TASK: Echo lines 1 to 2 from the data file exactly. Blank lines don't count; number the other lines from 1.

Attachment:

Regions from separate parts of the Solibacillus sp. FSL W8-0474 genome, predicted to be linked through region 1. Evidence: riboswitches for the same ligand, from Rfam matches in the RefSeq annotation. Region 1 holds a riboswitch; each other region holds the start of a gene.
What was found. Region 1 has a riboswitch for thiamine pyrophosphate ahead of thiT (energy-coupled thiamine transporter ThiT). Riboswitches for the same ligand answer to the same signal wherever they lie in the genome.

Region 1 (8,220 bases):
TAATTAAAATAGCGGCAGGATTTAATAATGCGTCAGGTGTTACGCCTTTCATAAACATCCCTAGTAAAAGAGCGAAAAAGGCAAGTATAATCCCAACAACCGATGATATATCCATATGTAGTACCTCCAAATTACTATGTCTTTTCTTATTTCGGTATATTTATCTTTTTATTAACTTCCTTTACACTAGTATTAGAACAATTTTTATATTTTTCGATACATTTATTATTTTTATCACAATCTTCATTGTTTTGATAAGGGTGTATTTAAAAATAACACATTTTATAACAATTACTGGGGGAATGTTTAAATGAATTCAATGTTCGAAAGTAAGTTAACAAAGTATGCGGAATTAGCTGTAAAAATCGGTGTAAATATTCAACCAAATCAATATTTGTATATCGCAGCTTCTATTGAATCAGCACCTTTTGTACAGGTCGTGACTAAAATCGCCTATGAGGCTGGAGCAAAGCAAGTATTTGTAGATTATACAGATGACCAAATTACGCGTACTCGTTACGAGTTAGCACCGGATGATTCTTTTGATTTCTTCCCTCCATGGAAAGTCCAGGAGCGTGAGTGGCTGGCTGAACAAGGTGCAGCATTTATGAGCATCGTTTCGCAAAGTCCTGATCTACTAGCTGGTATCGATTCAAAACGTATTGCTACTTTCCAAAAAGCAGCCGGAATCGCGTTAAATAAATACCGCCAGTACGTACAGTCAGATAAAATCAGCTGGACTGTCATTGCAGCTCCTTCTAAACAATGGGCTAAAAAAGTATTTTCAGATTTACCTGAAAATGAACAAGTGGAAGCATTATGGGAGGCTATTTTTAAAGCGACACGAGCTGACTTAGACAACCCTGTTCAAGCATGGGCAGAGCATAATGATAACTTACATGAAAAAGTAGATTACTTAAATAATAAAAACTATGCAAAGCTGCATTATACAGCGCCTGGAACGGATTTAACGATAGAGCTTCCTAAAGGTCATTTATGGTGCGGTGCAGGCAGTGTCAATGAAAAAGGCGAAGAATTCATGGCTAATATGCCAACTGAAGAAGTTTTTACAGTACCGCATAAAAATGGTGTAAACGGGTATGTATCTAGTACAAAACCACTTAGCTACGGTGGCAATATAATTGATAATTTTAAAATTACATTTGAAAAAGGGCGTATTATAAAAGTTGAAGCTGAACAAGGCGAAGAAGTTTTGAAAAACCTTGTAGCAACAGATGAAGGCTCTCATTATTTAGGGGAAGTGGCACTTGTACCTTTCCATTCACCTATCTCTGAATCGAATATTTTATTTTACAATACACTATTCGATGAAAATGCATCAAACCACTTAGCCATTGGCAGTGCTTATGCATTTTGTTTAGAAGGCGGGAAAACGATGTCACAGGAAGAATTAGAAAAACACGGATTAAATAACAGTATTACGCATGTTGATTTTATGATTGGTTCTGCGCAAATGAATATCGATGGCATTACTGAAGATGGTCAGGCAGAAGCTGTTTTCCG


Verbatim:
Regions from separate parts of the Solibacillus sp. FSL W8-0474 genome, predicted to be linked through region 1. Evidence: riboswitches for the same ligand, from Rfam matches in the RefSeq annotation. Region 1 holds a riboswitch; each other region holds the start of a gene.
What was found. Region 1 has a riboswitch for thiamine pyrophosphate ahead of thiT (energy-coupled thiamine transporter ThiT). Riboswitches for the same ligand answer to the same signal wherever they lie in the genome.